The Fourth Amendment Prohibits Unreasonable Police Searches
Lakeland, FL (Law Firm Newswire) June 4, 2014 – Whether or not a police search is legal depends on the facts of the case.
“The Fourth Amendment bans police from making unreasonable searches of people’s personal possessions, their homes and the accused. However, whether searching a suspected criminal is legal depends on the facts of the case,” outlines Thomas Grajek, a criminal defense attorney in Lakeland, Florida.
Should the search be illegal, any evidence collected during the search may not be used. Over the last few years, since the advent of the smartphones, criminal searches involving e-devices and cell and smartphones have become a highly controversial issue.
If an accused gives permission for the police to search their person or property, the officer may seize any evidence discovered. Where the search becomes controversial is if an officer sees an individual walking down the street, after coming out of a known stash house. That individual is using a smartphone and the officer suspects the person may be involved in selling drugs. The officer stops the person and asks to check text messages on the phone. “If you agree to let the police search your phone, the search is legal,” Grajek adds.
When property is involved, criminal searches generally must have a warrant, based on the police presenting evidence to a judge that may convince them there is reason to believe there is evidence of a crime at that location. The reason provided to the judge to obtain a warrant is referred to as probable cause. Once a warrant is approved, the police may legally conduct a search without a suspect’s permission. Warrants may be issued for e-devices, cellphones, cars, homes and personal property.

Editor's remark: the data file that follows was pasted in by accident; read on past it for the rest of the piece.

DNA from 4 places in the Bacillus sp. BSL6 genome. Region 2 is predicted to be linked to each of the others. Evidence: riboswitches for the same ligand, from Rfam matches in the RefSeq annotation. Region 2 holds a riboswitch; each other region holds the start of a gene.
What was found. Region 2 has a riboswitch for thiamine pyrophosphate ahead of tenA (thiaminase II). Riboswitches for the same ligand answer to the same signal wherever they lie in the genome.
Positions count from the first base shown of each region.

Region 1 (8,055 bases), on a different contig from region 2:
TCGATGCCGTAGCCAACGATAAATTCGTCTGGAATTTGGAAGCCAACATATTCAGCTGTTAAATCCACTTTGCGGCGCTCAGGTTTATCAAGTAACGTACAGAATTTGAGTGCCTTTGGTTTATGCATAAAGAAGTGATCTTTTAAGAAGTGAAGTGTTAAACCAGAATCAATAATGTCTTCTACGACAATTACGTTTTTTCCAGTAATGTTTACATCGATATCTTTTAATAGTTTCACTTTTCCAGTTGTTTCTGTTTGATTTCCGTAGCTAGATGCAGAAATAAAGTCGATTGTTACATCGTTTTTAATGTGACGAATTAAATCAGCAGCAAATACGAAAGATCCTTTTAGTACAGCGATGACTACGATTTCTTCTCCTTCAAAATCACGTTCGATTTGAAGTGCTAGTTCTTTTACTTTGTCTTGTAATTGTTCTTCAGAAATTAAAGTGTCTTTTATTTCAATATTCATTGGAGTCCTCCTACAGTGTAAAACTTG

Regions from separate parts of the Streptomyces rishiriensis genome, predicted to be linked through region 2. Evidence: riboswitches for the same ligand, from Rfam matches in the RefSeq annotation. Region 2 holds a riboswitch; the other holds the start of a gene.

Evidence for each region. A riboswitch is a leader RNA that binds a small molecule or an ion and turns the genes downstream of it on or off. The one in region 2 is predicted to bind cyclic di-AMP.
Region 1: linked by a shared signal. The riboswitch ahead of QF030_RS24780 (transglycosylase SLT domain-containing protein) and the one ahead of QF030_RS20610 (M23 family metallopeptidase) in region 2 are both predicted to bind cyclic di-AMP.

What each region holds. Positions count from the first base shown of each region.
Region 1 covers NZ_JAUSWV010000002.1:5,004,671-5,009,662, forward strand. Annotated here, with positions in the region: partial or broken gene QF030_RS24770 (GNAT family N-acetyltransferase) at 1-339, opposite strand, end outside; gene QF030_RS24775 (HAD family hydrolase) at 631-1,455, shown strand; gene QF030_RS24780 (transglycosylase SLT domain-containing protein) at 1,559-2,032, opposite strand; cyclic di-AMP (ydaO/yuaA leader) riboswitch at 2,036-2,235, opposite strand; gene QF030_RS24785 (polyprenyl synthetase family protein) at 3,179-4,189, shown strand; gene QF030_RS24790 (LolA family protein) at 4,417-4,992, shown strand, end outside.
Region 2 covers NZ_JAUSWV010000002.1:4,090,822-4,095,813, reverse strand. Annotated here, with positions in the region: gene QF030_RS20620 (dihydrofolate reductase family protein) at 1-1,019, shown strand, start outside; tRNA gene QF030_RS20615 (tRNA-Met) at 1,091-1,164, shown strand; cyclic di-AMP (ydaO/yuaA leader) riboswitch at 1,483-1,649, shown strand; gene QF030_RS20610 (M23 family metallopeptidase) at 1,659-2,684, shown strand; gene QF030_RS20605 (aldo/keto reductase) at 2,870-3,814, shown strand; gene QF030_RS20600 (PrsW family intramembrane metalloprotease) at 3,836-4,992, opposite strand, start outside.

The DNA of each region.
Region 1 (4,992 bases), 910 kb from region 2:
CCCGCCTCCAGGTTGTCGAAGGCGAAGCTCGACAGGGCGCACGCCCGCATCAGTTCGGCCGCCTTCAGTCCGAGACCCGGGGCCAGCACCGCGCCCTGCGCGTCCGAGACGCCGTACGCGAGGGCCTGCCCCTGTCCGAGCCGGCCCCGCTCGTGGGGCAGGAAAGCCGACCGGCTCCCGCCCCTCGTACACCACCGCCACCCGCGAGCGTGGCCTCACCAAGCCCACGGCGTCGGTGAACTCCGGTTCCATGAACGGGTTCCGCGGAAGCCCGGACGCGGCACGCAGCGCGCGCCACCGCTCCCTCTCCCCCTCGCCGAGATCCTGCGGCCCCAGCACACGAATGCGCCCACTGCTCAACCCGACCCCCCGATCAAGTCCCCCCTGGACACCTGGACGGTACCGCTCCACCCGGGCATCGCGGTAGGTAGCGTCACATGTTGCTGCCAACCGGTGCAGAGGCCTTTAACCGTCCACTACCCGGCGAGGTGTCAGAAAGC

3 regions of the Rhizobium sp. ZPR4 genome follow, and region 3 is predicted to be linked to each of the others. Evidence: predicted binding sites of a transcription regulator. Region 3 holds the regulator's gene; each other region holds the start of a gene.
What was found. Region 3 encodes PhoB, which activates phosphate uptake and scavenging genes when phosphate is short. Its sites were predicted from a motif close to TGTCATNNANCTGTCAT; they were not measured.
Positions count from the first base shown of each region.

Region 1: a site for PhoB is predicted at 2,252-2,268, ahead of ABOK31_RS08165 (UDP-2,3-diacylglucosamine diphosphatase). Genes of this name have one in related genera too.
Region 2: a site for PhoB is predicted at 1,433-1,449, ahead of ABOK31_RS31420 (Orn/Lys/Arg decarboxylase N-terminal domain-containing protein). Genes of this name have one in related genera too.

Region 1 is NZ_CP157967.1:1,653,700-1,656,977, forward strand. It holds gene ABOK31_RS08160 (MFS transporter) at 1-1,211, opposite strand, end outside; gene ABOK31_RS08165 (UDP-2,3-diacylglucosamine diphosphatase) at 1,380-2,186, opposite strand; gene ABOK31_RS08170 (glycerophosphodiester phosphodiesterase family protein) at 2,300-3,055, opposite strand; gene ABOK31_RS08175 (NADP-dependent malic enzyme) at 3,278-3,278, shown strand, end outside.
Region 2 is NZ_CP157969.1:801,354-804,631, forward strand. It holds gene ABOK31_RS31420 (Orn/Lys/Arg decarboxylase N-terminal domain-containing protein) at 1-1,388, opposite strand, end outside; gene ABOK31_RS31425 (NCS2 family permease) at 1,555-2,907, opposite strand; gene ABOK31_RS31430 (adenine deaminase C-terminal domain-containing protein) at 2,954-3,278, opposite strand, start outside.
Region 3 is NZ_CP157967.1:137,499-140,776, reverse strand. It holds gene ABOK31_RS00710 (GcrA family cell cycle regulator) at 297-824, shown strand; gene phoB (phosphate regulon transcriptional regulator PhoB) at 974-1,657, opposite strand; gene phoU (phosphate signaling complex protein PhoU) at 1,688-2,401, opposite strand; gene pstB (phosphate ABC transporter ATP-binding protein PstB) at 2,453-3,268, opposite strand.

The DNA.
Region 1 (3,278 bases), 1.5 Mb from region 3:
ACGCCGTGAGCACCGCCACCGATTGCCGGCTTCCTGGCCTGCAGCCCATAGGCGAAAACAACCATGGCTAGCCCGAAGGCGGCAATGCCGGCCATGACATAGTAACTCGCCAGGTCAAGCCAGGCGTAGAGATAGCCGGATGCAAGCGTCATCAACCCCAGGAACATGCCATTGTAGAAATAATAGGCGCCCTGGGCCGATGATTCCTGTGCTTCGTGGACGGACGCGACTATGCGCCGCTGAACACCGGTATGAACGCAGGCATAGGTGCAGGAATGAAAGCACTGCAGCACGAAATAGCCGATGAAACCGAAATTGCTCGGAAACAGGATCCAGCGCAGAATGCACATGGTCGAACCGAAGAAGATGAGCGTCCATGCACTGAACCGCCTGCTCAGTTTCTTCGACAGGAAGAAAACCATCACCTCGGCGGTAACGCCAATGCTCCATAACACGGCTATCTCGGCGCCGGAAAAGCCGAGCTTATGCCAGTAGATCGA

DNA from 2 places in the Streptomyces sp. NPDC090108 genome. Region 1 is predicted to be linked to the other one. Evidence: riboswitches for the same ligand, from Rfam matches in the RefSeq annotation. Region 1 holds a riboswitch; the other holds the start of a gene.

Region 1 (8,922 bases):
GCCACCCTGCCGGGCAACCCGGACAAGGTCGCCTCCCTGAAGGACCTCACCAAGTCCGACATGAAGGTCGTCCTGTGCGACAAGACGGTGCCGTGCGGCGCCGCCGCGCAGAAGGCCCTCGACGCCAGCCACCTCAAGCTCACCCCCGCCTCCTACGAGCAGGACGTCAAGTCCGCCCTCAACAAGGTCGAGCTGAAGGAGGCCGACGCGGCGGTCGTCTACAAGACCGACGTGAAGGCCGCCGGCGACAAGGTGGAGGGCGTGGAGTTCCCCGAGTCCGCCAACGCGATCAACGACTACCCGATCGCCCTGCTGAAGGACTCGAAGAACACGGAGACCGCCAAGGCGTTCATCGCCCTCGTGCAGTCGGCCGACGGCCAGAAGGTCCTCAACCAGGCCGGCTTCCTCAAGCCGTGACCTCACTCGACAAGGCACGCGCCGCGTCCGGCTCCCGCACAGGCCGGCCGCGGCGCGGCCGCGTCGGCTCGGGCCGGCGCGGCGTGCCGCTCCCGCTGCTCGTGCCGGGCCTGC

It is sometimes possible to search without a warrant and the search is legal. For example, the police may search an individual arrested for drug charges, carrying weapons or harbouring illegal goods. “Some states allow a search of a cellphone or other mobile devices belonging to an arrested suspect. Police may also conduct a search of a car or home without a warrant if they believe evidence may be destroyed, prior to obtaining a warrant,” says Grajek.
The law relating to searching cellphones and other e-devices is uncertain. Courts have made various rulings on whether or not police may search mobile devices or data stored on a computer. For instance, the California Supreme Court ruled police may download text messages from the phone of an person under arrest. “Conversely, the U.S. Supreme Court has ruled police need a warrant before putting a GPS device on a suspect’s vehicle in their driveway,” said Grajek.